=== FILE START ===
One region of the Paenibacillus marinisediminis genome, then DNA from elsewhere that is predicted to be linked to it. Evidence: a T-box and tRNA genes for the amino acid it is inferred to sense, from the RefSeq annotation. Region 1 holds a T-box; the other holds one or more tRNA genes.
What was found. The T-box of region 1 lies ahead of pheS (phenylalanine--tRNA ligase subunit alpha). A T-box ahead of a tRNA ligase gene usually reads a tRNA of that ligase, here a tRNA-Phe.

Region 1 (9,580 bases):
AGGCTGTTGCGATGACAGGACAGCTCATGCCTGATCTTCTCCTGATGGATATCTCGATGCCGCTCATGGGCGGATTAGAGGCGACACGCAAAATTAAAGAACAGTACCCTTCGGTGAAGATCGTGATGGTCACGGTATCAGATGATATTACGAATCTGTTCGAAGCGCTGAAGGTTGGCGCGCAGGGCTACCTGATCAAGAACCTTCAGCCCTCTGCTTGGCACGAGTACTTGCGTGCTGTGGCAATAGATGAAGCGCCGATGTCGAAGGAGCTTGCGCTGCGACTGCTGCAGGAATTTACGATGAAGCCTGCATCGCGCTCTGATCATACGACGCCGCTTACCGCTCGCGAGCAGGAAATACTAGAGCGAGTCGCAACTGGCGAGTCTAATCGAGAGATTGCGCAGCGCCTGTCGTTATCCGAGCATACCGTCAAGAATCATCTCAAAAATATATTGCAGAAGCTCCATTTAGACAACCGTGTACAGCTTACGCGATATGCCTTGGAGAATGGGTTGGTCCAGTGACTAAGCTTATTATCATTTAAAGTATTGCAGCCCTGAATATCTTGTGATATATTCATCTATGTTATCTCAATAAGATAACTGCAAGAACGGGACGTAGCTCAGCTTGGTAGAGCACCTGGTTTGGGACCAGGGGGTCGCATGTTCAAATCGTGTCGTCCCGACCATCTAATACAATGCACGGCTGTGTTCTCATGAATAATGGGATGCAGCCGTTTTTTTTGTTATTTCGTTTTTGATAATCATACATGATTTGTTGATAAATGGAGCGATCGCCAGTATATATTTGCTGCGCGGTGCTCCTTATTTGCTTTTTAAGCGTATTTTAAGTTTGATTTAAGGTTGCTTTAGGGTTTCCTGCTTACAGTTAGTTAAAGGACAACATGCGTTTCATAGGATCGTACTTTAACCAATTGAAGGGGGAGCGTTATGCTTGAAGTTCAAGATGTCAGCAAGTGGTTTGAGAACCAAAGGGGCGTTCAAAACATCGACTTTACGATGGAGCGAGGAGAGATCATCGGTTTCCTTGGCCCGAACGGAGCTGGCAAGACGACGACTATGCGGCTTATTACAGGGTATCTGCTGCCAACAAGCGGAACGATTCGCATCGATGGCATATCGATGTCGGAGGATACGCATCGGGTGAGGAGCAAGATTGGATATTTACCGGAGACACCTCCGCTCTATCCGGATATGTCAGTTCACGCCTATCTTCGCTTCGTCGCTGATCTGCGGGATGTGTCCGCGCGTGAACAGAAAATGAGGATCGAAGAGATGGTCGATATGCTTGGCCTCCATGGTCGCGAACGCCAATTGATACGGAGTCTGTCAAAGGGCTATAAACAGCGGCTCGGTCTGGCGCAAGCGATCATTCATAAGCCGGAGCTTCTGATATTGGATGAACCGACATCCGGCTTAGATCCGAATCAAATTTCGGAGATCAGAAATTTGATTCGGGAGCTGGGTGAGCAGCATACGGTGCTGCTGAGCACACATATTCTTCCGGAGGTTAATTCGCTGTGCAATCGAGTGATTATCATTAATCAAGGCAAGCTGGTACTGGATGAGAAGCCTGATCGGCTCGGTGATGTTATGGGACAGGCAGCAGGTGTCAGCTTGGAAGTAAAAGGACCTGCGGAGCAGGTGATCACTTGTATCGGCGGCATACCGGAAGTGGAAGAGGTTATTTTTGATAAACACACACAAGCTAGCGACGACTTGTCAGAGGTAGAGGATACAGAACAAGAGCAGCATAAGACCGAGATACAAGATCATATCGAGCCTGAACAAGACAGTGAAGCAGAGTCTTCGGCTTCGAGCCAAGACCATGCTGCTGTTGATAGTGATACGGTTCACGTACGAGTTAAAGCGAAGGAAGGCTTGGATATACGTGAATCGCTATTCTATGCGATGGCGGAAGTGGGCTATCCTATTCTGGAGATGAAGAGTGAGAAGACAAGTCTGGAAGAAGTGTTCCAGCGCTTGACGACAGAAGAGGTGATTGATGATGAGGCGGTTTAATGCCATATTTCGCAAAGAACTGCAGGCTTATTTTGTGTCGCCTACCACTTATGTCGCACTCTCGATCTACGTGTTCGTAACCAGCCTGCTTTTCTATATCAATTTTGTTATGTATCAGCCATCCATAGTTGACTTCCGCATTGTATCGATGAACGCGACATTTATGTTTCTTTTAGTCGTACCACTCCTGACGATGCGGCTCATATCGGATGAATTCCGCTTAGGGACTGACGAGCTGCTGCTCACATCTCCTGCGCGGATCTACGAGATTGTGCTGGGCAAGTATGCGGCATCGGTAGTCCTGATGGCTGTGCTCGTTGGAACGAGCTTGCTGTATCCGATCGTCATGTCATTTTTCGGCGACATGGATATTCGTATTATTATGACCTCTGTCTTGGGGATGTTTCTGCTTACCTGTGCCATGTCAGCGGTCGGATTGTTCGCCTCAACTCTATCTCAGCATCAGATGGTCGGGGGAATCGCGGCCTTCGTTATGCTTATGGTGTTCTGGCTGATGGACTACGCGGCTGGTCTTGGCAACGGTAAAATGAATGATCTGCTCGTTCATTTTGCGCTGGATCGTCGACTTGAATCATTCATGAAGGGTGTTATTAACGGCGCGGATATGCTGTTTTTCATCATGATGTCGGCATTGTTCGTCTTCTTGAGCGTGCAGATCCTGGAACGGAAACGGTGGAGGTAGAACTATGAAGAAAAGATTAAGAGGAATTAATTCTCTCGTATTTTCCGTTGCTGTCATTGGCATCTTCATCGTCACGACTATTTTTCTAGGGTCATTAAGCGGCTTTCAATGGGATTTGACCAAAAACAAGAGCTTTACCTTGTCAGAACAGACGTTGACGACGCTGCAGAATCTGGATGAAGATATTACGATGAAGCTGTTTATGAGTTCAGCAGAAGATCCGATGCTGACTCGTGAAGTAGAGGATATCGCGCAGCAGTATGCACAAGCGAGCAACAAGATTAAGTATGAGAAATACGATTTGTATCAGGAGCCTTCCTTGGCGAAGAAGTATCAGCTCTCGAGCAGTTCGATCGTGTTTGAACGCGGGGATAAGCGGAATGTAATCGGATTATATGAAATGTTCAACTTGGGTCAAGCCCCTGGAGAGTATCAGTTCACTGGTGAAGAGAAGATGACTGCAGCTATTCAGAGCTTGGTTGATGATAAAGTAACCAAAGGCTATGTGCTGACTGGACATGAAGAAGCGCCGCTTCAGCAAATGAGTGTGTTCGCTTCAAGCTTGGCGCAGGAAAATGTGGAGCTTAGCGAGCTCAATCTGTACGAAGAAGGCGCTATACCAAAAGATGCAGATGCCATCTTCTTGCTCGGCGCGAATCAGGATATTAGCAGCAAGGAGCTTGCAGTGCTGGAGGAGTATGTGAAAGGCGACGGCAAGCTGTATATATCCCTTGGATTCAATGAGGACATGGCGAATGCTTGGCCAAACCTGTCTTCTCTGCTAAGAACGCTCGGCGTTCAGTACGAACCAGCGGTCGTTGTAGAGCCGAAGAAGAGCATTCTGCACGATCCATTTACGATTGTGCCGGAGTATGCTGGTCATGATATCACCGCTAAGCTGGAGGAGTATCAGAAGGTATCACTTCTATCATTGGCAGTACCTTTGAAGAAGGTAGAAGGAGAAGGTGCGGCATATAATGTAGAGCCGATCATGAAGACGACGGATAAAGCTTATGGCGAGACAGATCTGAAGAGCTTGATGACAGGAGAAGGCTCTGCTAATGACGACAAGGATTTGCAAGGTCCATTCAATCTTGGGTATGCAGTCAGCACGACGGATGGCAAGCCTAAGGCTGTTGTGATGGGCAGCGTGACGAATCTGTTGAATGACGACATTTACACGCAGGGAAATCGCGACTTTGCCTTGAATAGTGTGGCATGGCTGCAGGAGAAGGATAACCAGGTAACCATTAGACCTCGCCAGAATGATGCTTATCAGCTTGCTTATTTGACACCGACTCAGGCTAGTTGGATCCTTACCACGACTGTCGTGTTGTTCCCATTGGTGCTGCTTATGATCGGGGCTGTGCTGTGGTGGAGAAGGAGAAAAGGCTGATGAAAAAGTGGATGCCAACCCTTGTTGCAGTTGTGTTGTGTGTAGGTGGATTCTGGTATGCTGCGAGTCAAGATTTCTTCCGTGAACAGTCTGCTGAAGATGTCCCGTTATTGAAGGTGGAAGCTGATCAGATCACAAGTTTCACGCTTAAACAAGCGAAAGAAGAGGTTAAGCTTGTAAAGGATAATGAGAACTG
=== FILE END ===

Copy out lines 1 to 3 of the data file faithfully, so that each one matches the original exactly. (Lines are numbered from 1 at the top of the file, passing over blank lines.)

One region of the Paenibacillus marinisediminis genome, then DNA from elsewhere that is predicted to be linked to it. Evidence: a T-box and tRNA genes for the amino acid it is inferred to sense, from the RefSeq annotation. Region 1 holds a T-box; the other holds one or more tRNA genes.
What was found. The T-box of region 1 lies ahead of pheS (phenylalanine--tRNA ligase subunit alpha). A T-box ahead of a tRNA ligase gene usually reads a tRNA of that ligase, here a tRNA-Phe.

Region 1 (9,580 bases):